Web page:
Bet you didn’t know that the end of the world is coming soon.

According to Pastor John Hagee, the “blood moon” phenomena is surely a sign from God that the end is nigh.  It’s just like how Halley’s Comet foretold the end of the world in 1666, and we all remember how the world ended then. Or every other time over the history of mankind we had a blood moon.

Every generation over the past two thousand years have concluded that the world is ending soon and in their own lifetimes.

Pastor Hagee believes that God is sending us a message, by use of a perfectly explainable and completely predictable celestial occurrence with natural bodies obeying the known laws of science.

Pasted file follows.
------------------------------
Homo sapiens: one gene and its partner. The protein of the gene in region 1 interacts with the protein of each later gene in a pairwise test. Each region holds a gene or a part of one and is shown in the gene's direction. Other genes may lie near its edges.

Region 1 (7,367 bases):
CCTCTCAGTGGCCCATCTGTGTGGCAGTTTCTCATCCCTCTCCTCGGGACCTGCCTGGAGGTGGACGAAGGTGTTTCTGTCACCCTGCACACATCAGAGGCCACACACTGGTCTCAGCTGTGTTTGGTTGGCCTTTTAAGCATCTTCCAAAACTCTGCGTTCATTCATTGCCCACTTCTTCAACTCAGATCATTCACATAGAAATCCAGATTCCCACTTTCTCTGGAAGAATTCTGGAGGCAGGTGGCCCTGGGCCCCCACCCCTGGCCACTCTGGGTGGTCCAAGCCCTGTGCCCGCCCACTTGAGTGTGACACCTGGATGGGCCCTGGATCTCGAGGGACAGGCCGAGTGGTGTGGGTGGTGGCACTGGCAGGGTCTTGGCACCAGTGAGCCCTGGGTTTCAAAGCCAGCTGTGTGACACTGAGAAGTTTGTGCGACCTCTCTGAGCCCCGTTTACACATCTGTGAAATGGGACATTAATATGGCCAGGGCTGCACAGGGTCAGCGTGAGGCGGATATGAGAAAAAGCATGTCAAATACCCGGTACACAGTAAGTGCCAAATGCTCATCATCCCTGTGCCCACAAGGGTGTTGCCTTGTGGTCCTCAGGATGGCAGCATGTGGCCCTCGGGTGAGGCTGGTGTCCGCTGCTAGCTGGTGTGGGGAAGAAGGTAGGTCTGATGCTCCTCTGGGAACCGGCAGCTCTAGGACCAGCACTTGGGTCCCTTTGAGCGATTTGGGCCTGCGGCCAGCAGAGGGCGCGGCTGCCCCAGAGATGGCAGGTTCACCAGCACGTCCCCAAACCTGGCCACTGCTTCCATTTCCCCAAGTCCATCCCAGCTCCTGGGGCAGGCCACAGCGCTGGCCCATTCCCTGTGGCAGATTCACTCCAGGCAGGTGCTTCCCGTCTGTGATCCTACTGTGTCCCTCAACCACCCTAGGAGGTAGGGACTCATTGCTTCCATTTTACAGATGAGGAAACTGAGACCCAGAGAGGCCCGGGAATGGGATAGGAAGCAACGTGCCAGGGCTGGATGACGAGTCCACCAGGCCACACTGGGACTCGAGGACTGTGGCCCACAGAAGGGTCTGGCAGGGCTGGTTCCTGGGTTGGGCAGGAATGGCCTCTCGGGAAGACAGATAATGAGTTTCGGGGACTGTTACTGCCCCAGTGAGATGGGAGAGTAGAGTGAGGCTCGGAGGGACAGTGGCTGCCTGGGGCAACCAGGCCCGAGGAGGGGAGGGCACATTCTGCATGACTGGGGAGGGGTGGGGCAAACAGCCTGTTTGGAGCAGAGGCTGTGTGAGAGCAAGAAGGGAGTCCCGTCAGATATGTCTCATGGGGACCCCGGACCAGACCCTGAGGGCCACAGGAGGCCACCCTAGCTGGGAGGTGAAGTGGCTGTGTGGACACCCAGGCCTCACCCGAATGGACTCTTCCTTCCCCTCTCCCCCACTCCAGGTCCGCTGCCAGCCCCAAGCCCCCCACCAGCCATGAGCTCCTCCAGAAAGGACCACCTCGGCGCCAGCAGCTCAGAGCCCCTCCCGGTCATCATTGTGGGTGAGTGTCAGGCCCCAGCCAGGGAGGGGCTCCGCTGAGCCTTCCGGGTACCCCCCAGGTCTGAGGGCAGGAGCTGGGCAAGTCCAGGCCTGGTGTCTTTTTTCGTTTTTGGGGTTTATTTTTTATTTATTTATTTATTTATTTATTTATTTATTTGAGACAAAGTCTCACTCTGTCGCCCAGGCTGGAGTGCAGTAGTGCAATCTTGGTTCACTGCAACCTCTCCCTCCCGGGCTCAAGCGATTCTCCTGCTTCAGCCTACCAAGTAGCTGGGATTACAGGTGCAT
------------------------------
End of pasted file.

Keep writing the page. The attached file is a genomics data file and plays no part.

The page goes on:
I mean, how can He be any clearer?  I mean, apart from appearing before each of us, speaking in our own language, or doing a thousand other things which would make it absolutely clear He was telling us He existed and the end was near.

Ha ha, we laugh.  Pastor Hagee!  He’s the guy who also said that Hurricane Katrina was God punishing gay people.  What a maroon.

But the fact is that people believe this guy.  And this guy, like many prophets, profit greatly from those who believe.

Yeah, sure, they have the right to believe whatever stupid thing they want to.  But knowing these people exist and apparently make up a large percentage of the population goes a long way in explaining how certain people get elected, doesn’t it?